Wayne Mann describes how he became a community leader. This work started when he went to a Ringwood Neighborhood Action Association meeting in 1999, gradually becoming more and more involved in the work of fighting for a cleanup. As he puts it: “So probably by 2003–04, I had read hundreds if not thousands of documents. And now I understand, and I started putting the puzzle pieces together. This was not normal. And I started learning about chemicals, I started learning from scientists, I started learning from lawyers and doctors and nurses. So that’s when I started learning about how chemicals cause problems.” Narrative by Wayne Mann. Drawing by Jessica MacPhee and Diana Randjelovic. Research Assisstants, Department of Landscape Architecture, Rutgers University.

Non-hegemonic Visualizations of Damaged Landscapes

So much damage remains hidden underground, appearing only in the form of signs, minor moments in our landscape encounters, or obtuse data. In order to bring this damage to light, we need stories told by non-hegemonic voices to explode the illusion of tranquility and bring what has been buried back up to the surface. This damage cannot be recovered through physical or material excavation; narrative and visualization is required. Voices can be raised up as a form of protection and care.

While scientific studies provide knowledge, they can also strip away significance. Using numbers, figures, and statistics to describe environmental losses, this abstract and academic language is sterile; it misses something vital and important in terms of human experience. There is more to Superfund sites than contaminants and remediation strategies; these sites are part of the web of environmental relationships that define the landscapes in which we all make our home.

These diagrams illustrate the links between the contaminants found at the Superfund site and diseases. It is important to understand that some Ramapough live in the Superfund site, not near it. The EPA removed contaminated soil from 23 residential properties. Residents recall playing with the sludge as children—making mud pies in the woods and sledding down “Sludge Hill” (now the SR-6 removal site). Despite the sustained, long-term, extreme proximity to toxic sludge the Ramapough have had a difficult time making the case that their illnesses are connected to the toxicants. It is up to citizens to prove that health conditions are caused by pollution, and there are many challenges to making this case, since ailments can be attributed to other factors such as diet or lifestyle. Exposure from many decades ago could have affected people’s immune systems, as well as other organ systems, while there may be nothing detectable in their blood today. Drawing by Edwin Gano, Department of Landscape Architecture, Rutgers University.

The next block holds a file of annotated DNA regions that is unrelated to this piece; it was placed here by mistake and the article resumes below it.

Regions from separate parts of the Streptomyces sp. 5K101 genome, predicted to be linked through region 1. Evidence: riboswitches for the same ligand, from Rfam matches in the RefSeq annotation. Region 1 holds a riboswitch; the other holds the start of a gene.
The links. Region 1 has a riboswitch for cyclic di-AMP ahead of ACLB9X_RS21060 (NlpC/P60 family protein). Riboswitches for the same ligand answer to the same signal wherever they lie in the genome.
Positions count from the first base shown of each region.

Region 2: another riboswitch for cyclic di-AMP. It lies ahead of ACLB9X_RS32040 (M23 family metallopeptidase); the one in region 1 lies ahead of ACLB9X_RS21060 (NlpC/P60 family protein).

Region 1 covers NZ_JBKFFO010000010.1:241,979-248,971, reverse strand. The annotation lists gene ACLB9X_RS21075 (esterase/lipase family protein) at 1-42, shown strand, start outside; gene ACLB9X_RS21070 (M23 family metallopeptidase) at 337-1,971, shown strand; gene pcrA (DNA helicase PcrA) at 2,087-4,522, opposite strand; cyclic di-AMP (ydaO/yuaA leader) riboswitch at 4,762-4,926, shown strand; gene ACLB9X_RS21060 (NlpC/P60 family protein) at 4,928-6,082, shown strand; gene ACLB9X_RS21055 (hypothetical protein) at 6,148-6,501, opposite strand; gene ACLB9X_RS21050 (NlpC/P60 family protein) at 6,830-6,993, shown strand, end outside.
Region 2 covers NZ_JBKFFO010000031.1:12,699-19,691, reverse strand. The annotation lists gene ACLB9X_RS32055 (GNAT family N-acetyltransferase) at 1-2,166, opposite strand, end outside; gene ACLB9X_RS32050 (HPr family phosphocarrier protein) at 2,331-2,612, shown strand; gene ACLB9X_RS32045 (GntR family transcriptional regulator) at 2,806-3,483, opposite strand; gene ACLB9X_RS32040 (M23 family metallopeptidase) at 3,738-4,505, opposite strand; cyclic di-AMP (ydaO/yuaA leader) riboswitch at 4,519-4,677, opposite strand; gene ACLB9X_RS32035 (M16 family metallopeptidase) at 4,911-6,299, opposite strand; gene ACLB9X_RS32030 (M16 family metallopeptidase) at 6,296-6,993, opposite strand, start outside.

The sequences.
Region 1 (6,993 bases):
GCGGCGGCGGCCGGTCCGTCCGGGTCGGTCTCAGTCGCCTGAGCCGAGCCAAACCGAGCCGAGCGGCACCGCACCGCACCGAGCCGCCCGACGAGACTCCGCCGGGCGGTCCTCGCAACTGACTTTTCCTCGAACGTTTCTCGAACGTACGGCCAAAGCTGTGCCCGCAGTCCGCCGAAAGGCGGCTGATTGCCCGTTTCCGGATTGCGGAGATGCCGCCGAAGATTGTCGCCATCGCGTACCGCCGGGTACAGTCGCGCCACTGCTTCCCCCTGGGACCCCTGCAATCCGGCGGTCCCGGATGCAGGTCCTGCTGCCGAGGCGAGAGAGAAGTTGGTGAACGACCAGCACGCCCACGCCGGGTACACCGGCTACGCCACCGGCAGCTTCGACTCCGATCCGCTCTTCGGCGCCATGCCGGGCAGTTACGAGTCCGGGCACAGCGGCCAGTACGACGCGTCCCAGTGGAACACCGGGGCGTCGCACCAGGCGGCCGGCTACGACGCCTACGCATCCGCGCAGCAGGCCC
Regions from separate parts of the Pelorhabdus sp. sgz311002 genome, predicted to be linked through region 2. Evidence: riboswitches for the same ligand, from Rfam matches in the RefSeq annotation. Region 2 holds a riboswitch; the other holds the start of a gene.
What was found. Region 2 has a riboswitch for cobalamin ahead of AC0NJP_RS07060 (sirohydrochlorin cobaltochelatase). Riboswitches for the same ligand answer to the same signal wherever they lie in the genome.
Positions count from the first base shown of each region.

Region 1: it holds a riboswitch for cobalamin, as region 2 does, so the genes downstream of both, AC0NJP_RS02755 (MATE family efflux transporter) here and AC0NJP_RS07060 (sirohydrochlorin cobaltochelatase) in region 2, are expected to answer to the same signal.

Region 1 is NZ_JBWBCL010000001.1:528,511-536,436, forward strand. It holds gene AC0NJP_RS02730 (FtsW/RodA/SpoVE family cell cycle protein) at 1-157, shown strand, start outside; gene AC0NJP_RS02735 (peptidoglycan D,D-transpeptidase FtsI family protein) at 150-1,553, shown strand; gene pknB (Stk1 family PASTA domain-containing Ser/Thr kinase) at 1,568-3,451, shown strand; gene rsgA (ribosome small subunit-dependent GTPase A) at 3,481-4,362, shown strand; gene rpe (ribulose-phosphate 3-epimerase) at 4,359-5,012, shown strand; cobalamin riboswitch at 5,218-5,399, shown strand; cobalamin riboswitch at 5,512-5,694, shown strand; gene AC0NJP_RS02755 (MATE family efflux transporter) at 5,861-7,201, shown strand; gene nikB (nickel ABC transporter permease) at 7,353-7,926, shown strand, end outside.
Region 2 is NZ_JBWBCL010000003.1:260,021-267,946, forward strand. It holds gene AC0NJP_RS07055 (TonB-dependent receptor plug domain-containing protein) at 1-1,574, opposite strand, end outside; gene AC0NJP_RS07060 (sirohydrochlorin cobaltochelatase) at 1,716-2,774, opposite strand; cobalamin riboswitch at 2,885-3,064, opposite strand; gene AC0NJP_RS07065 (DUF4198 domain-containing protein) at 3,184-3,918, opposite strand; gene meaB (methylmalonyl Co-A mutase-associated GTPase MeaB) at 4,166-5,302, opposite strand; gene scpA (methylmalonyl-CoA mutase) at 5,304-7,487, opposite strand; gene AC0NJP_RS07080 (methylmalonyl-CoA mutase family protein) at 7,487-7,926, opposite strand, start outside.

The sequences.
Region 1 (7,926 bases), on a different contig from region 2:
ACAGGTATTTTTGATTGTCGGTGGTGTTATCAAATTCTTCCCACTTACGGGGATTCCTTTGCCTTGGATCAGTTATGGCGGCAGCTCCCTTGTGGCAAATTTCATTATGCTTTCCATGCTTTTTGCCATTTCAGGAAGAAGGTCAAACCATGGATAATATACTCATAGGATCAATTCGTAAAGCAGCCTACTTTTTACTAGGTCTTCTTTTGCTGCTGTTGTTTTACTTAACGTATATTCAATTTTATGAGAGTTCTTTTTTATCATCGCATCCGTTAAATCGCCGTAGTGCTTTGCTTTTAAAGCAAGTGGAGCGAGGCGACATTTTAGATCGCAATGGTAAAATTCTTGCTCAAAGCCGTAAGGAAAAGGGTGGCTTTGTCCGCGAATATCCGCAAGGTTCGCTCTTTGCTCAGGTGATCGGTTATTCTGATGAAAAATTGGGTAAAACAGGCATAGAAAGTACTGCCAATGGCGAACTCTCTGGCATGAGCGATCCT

The project Our Land, Our Stories, for instance, creates clear depictions of the land and makes complex scientific data accessible. Funded by the New Jersey Council for the Humanities and created in collaboration with the Turtle Clan, it presents detailed environmental data from EPA reports and scientific studies side by side with narratives of human experience, thus representing the connections between the environmental, cultural, and political histories of what some know only as the Ringwood Mines/Landfill Superfund Site.18

Alongside an exhibition, a book was made that consists of thoroughly researched information about the site and its residents, visualizations of complex environmental data from EPA reports, imaginative renderings of traditional Lenape stories, personal testimonies from the Ramapough, and essays from project partners. It clarifies contested narratives through clear graphic representations that illustrate the connections between different sets of scientific data, environmental remediation reports, records of the site’s industrial history, and personal narratives of the cultural and spiritual traditions of the Ramapough community.